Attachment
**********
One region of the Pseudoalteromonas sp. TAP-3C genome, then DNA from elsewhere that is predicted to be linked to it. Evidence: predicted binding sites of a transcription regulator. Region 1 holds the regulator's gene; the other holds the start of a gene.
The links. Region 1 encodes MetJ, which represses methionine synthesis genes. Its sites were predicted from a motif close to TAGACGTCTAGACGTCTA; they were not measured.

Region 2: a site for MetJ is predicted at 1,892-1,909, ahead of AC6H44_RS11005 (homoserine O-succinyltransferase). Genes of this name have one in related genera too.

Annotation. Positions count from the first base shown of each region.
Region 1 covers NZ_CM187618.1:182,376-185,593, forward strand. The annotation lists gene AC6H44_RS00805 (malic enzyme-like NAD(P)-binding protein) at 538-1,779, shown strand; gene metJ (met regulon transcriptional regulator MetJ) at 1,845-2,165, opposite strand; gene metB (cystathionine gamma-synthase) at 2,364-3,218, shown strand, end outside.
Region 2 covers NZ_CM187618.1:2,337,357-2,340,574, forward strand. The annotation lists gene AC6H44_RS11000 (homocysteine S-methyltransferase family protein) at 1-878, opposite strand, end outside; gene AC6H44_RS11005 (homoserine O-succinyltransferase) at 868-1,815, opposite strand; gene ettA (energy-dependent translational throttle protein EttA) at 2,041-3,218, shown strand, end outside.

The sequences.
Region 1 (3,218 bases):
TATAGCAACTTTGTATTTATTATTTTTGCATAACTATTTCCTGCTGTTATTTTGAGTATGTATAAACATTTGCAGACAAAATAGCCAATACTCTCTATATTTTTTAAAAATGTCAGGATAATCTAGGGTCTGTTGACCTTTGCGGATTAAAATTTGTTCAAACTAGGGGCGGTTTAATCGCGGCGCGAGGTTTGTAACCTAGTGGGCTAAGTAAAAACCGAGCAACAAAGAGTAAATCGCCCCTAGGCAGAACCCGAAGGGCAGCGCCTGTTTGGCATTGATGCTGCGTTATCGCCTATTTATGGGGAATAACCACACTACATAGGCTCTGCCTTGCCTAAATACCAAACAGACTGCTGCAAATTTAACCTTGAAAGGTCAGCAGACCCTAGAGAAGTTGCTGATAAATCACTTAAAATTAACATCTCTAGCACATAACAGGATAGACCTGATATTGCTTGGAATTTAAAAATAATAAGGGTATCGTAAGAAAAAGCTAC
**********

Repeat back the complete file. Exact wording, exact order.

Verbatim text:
One region of the Pseudoalteromonas sp. TAP-3C genome, then DNA from elsewhere that is predicted to be linked to it. Evidence: predicted binding sites of a transcription regulator. Region 1 holds the regulator's gene; the other holds the start of a gene.
The links. Region 1 encodes MetJ, which represses methionine synthesis genes. Its sites were predicted from a motif close to TAGACGTCTAGACGTCTA; they were not measured.

Region 2: a site for MetJ is predicted at 1,892-1,909, ahead of AC6H44_RS11005 (homoserine O-succinyltransferase). Genes of this name have one in related genera too.

Annotation. Positions count from the first base shown of each region.
Region 1 covers NZ_CM187618.1:182,376-185,593, forward strand. The annotation lists gene AC6H44_RS00805 (malic enzyme-like NAD(P)-binding protein) at 538-1,779, shown strand; gene metJ (met regulon transcriptional regulator MetJ) at 1,845-2,165, opposite strand; gene metB (cystathionine gamma-synthase) at 2,364-3,218, shown strand, end outside.
Region 2 covers NZ_CM187618.1:2,337,357-2,340,574, forward strand. The annotation lists gene AC6H44_RS11000 (homocysteine S-methyltransferase family protein) at 1-878, opposite strand, end outside; gene AC6H44_RS11005 (homoserine O-succinyltransferase) at 868-1,815, opposite strand; gene ettA (energy-dependent translational throttle protein EttA) at 2,041-3,218, shown strand, end outside.

The sequences.
Region 1 (3,218 bases):
TATAGCAACTTTGTATTTATTATTTTTGCATAACTATTTCCTGCTGTTATTTTGAGTATGTATAAACATTTGCAGACAAAATAGCCAATACTCTCTATATTTTTTAAAAATGTCAGGATAATCTAGGGTCTGTTGACCTTTGCGGATTAAAATTTGTTCAAACTAGGGGCGGTTTAATCGCGGCGCGAGGTTTGTAACCTAGTGGGCTAAGTAAAAACCGAGCAACAAAGAGTAAATCGCCCCTAGGCAGAACCCGAAGGGCAGCGCCTGTTTGGCATTGATGCTGCGTTATCGCCTATTTATGGGGAATAACCACACTACATAGGCTCTGCCTTGCCTAAATACCAAACAGACTGCTGCAAATTTAACCTTGAAAGGTCAGCAGACCCTAGAGAAGTTGCTGATAAATCACTTAAAATTAACATCTCTAGCACATAACAGGATAGACCTGATATTGCTTGGAATTTAAAAATAATAAGGGTATCGTAAGAAAAAGCTAC